Temperature control

The flight muscles need to be kept at a suitable temperature for the dragonfly to be able to fly. Being cold-blooded, they can raise their temperature by basking in the sun. Early in the morning, they may choose to perch in a vertical position with the wings outstretched, while in the middle of the day, a horizontal stance may be chosen. Another method of warming up used by some larger dragonflies is wing-whirring, a rapid vibration of the wings that causes heat to be generated in the flight muscles. The green darner (Anax junius) is known for its long-distance migrations, and often resorts to wing-whirring before dawn to enable it to make an early start.{{sfn|Berger|2004|pp=44–46}}Becoming too hot is another hazard, and a sunny or shady position for perching can be selected according to the ambient temperature. Some species have dark patches on the wings which can provide shade for the body, and a few use the obelisk posture to avoid overheating. This behaviour involves doing a "handstand", perching with the body raised and the abdomen pointing towards the sun, thus minimising the amount of solar radiation received. On a hot day, dragonflies sometimes adjust their body temperature by skimming over a water surface and briefly touching it, often three times in quick succession. This may also help to avoid desiccation.{{sfn|Berger|2004|pp=44–46}}File:Gomphus vulgatissimus with a prey 002.jpg|thumb|Common clubtail, Gomphus vulgatissimusGomphus vulgatissimus

Feeding

Adult dragonflies hunt on the wing using their exceptionally acute eyesight and strong, agile flight.{{sfn|Trueman|Rowe|2009|page=Life Cycle and Behavior}} They are almost exclusively carnivorous, eating a wide variety of insects ranging from small midges and mosquitoes to butterflies, moths, damselflies, and smaller dragonflies. A large prey item is subdued by being bitten on the head and is carried by the legs to a perch. Here, the wings are discarded and the prey usually ingested head first.{{sfn|Berger|2004|p=31}} A dragonfly may consume as much as a fifth of its body weight in prey per day.{{sfn|Powell|1999|page=12}} Dragonflies are also some of the insect world's most efficient hunters, catching up to 95% of the prey they pursue.JOURNAL, Combes,S.A., Rundle, D.E., Iwasaki, J.M., Crall, J.D., 2012, Linking biomechanics and ecology through predator–prey interactions: flight performance of dragonflies and their prey, Journal of Experimental Biology, 215, 6, 903–913, 10.1242/jeb.059394, 22357584, The larvae are voracious predators, eating most living things that are smaller than they are. Their staple diet is mostly bloodworms and other insect larvae, but they also feed on tadpoles and small fish. A few species, especially those that live in temporary waters, are likely to leave water. Nymphs of Cordulegaster bidentata sometimes hunt small arthropods on the ground at night.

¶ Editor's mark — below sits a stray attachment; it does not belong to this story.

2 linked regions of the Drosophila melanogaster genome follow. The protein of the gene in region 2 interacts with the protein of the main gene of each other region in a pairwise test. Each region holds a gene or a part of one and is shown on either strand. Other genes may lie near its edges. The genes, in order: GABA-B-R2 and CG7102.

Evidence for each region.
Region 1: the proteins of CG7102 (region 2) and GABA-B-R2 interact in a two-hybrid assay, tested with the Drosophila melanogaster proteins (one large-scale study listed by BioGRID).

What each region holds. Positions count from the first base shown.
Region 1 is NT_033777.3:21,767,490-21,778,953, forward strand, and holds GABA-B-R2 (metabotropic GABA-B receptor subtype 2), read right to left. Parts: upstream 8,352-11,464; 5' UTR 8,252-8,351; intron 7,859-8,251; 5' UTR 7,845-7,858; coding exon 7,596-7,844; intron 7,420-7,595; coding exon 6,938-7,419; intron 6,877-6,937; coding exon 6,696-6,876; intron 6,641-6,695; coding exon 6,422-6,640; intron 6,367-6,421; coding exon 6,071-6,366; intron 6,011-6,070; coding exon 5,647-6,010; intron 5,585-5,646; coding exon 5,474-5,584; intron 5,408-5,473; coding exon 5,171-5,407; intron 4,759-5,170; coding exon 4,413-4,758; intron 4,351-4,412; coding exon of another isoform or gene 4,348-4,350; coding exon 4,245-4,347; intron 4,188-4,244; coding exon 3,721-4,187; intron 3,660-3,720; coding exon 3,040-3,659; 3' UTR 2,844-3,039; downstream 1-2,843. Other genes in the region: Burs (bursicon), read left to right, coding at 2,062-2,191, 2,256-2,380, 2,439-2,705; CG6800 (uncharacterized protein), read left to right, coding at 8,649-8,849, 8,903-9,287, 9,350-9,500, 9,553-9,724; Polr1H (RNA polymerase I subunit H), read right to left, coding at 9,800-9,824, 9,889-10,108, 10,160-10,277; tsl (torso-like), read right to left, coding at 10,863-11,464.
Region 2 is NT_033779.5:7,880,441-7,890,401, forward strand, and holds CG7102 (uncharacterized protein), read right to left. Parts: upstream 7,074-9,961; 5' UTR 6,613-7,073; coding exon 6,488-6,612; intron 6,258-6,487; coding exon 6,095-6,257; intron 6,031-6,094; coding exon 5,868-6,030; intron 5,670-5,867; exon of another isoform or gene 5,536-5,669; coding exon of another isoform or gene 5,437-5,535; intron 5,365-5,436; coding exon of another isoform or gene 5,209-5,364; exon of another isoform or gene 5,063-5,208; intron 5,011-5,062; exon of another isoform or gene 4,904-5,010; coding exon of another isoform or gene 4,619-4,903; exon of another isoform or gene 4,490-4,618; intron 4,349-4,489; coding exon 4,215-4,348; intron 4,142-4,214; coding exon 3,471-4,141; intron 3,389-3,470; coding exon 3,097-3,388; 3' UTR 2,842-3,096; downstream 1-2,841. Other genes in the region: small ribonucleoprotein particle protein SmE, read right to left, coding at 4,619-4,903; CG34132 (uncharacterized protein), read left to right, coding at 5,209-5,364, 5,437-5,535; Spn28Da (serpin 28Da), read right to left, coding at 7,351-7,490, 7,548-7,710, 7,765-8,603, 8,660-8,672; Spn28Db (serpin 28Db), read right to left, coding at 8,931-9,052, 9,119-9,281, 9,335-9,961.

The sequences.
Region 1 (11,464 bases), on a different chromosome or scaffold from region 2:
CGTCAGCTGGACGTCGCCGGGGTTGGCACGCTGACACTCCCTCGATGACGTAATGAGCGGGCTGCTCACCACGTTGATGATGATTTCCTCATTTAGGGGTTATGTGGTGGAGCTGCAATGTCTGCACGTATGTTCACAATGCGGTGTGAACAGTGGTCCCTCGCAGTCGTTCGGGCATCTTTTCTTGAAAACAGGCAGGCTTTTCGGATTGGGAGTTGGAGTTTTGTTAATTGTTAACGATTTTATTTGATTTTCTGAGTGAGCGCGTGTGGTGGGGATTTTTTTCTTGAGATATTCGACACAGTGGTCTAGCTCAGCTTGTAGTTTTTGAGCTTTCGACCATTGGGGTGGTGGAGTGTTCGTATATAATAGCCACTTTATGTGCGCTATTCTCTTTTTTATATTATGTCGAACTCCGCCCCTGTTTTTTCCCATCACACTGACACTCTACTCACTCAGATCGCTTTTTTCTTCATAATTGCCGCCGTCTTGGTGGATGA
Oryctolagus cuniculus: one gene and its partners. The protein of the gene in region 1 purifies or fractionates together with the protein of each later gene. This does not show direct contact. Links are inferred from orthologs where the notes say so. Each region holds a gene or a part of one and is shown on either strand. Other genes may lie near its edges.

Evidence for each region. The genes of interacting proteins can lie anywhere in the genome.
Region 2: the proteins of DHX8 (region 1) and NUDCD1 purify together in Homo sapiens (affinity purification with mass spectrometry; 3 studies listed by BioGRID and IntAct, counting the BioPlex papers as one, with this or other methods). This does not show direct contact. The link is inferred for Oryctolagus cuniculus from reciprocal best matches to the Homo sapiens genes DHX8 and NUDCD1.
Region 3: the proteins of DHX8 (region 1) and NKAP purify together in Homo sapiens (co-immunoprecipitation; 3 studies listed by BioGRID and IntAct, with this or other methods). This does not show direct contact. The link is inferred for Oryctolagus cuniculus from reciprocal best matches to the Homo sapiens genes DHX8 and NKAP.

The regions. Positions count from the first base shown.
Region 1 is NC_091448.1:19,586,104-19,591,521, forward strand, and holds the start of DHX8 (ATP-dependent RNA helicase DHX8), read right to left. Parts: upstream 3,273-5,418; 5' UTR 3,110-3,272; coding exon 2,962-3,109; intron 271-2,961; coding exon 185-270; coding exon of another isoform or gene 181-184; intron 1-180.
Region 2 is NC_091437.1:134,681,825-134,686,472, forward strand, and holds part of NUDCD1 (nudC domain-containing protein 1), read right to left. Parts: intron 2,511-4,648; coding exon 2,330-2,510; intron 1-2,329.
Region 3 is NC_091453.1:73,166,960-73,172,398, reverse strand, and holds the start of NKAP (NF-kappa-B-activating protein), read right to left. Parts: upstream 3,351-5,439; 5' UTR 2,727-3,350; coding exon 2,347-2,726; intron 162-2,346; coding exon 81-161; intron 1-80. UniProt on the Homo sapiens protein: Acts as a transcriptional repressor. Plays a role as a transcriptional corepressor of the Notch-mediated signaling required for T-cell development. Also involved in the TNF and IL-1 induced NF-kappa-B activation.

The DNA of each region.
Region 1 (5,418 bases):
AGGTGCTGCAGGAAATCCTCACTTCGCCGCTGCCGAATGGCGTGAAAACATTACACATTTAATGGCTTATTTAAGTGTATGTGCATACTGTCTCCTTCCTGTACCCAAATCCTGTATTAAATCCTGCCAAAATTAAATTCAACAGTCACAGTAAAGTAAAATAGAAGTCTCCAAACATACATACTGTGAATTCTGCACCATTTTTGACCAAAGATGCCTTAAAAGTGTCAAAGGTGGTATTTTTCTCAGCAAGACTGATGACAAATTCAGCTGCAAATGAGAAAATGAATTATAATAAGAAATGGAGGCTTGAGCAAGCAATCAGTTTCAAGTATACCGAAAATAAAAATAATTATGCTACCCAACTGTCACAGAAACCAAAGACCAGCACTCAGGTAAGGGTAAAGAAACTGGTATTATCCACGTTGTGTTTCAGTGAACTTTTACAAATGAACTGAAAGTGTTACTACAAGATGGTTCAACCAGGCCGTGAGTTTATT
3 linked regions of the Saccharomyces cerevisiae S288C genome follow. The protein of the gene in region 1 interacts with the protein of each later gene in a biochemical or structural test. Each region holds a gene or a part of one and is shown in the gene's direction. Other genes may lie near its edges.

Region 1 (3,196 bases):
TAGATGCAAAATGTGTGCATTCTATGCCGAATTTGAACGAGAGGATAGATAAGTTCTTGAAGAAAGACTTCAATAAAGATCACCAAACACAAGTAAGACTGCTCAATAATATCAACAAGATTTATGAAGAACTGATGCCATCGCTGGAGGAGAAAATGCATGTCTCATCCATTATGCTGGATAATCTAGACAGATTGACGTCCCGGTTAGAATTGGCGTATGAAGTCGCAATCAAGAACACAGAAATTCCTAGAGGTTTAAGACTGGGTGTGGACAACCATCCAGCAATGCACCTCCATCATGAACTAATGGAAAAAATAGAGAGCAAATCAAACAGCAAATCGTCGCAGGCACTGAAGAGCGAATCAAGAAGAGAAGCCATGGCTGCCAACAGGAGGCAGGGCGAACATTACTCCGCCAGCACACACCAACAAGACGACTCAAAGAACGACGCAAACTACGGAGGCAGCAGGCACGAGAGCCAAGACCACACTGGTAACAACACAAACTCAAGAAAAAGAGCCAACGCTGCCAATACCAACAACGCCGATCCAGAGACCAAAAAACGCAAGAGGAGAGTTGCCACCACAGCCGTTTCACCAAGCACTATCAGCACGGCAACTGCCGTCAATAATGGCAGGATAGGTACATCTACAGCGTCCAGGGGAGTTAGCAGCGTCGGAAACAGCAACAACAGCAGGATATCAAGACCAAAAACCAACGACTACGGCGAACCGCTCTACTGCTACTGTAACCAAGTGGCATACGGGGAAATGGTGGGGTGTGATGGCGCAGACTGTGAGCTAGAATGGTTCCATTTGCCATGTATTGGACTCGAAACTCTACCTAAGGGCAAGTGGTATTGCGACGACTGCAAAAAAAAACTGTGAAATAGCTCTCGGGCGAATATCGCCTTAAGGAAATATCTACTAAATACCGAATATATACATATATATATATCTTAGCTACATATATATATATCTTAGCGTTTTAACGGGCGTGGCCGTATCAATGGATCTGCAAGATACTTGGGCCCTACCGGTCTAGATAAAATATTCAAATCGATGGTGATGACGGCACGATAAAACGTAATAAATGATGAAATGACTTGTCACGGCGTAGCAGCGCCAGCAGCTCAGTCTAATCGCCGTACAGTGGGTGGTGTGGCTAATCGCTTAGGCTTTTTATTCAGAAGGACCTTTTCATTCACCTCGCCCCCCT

Predators and parasites

File:Red Hornbill eating insect.jpg|thumb|left|Southern red-billed hornbillSouthern red-billed hornbillAlthough dragonflies are swift and agile fliers, some predators are fast enough to catch them. These include falcons such as the American kestrel, the merlin,{{sfn|Berger|2004|pp=48–49}} and the hobby;WEB, Hobby,weblink BBC Nature, 26 February 2015, nighthawks, swifts, flycatchers and swallows also take some adults; some species of wasps, too, prey on dragonflies, using them to provision their nests, laying an egg on each captured insect. In the water, various species of ducks and herons eat dragonfly larvae{{sfn|Berger|2004|pp=48–49}} and they are also preyed on by newts, frogs, fish, and water spiders.{{sfn|Meister|2001|p=16}} Amur falcons, which migrate over the Indian Ocean at a period that coincides with the migration of the globe skimmer dragonfly, Pantala flavescens, may actually be feeding on them while on the wing.JOURNAL, Journal of Tropical Ecology, 25, 4, 2009, 347–358, 10.1017/S0266467409006087, Do dragonflies migrate across the western Indian Ocean?, R. Charles, Anderson, Dragonflies are affected by three major groups of parasites: water mites, gregarine protozoa, and trematode flatworms (flukes). Water mites, Hydracarina, can kill smaller dragonfly larvae, and may also be seen on adults.WEB, Mead, Kurt, Dragonfly Biology 101,weblink Minnesota Dragonfly Society, 27 February 2015, yes,weblink" title="web.archive.org/web/20150227190348weblink">weblink 27 February 2015, Gregarines infect the gut and may cause blockage and secondary infection.BOOK, Córdoba-Aguilar, Alex, Dragonflies and Damselflies: Model Organisms for Ecological and Evolutionary Research,weblink 28 August 2008, OUP Oxford, 978-0-19-155223-6, 176, Trematodes are parasites of vertebrates such as frogs, with complex life cycles often involving a period as a stage called a cercaria in a secondary host, a snail. Dragonfly nymphs may swallow cercariae, or these may tunnel through a nymph's body wall; they then enter the gut and form a cyst or metacercaria, which remains in the nymph for the whole of its development. If the nymph is eaten by a frog, the amphibian becomes infected by the adult or fluke stage of the trematode.WEB, An Introduction To The Study of Invertebrate Zoology. Platyhelminthes,weblink University of California, Riverside, 27 February 2015,